There's A Crowd At Third with Bell Added

The Dodgers have been busy stockpiling prospects at just about every position with third base certainly being one that seems well-supplied. Willie Aybar made an impression in Los Angeles after his September call-up; Andy LaRoche seems poised on the brink of big things and Blake DeWitt is coming along very well. Just for good measure, this past season, Josh Bell was added to the equation.

Bell is fresh from Santaluces High School in Lantana, Fla. where he was regarded as one of the state's top prospects by some scouts; not so much by others. The Dodgers looked hard at him during the spring when his play was somewhat uneven, were impressed by his performance and his attitude in a workout, then drafted him in the fourth round.

They look on him as a potential power plant at third; however while he hit for average as a pro (.318 in the Gulf Coast League), he managed only one home run. There were a great many shots that outfielders gathered in just short of the distant fences at Dodgertown Field One, the home base for the GCL entry, so it looks like the growth factor plus weight training could well mean that more than a few of those will make over the walls as he progresses.

There's also been some fine-tuning with his swing by organizational batting instructor George Hendricks in the Instructional League. At the same time, there's also been concerned about his tendency to put on weight, something that caused some other clubs to hesitate on selecting him.

Josh admits that he's packed on a bit too much, too soon. "I weighed 205 at the end of my junior year but I weigh 230 now," he admits. "I'd like to take off about 10 pounds and convert the rest into muscle."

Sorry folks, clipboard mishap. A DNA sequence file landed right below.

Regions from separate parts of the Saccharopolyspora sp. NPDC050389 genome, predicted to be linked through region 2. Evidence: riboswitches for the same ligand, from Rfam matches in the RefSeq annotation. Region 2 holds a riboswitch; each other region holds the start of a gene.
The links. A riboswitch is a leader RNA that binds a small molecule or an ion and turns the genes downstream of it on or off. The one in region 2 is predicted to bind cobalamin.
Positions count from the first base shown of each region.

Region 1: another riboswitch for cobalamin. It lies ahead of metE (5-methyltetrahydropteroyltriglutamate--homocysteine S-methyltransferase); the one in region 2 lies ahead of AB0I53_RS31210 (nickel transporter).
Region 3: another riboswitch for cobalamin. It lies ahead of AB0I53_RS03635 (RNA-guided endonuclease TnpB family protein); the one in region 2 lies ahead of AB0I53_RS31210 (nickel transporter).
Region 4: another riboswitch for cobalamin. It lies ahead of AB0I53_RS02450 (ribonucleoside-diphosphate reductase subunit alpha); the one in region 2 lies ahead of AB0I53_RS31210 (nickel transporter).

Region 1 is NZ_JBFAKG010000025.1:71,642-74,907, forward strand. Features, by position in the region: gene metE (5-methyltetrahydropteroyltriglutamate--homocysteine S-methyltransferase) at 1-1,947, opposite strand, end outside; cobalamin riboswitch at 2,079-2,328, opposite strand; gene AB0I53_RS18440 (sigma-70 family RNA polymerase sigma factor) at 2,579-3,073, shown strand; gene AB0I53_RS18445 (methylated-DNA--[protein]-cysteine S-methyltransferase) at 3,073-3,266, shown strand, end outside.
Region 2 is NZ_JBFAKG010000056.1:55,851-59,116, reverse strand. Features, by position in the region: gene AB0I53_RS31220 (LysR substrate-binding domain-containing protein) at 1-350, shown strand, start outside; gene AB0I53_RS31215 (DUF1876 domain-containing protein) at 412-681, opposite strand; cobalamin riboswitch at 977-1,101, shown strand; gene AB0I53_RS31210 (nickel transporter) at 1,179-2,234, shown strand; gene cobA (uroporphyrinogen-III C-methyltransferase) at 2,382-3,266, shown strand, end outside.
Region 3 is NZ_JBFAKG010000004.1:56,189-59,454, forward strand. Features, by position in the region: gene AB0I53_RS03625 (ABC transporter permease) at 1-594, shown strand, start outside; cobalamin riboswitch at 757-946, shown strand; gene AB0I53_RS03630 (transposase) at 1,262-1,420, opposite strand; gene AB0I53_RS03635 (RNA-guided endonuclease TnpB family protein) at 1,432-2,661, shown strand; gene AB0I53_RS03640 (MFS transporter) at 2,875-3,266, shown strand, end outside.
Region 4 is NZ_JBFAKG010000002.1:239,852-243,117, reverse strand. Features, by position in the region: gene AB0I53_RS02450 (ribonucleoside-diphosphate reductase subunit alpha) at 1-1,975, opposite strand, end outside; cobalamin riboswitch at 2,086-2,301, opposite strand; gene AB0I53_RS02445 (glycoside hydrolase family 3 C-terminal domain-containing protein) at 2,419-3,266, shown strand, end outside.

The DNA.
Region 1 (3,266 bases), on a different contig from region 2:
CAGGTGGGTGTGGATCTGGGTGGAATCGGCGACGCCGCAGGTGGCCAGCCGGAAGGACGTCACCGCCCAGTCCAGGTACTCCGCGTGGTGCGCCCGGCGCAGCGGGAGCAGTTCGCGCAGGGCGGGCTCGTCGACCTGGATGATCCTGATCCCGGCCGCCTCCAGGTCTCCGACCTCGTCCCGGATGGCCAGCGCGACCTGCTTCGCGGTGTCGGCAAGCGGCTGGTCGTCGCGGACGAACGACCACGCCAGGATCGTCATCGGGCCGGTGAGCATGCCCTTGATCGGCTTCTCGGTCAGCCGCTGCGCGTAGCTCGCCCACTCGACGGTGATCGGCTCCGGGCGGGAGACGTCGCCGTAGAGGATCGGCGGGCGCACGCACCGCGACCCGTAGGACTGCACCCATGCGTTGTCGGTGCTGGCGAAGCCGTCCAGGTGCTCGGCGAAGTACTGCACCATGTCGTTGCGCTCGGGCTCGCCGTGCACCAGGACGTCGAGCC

He's a switch-hitter who didn't find the conversion from a metal bat to a wood one all that difficult as that batting average would indicate. "I felt more comfortable as I went along," he allows . He backs up that assertion by the fact that he did his best hitting late in the season.

There was still another conversion taking place for he had never played third before, always being stationed at short. His play in the field was predicatably rough at times as he adjusted, particuarly to the longer throw. His hands and feet actions along with a good arm give encouragement here.

Although he was good enough to make the varsity basketball squad as a freshman, Josh never considered following that game as his sports occupation. "I'm not tall enough (6-3)" is his viewpoint. Besides, his older brother Jacob was always the true basketball player in the family, he believes.

If Jacob set the standard in hoops, Josh has an even loftier person as his role model on the diamond -- fellow Floridian Alex Rodriguez. That's the player he's seeking to be most like.

He won't be 19 until November so he's got time to achive that goal. In the meantime, he's had the kind of start that encourages the Dodgers to feel that in Josh they have another good one on the way.

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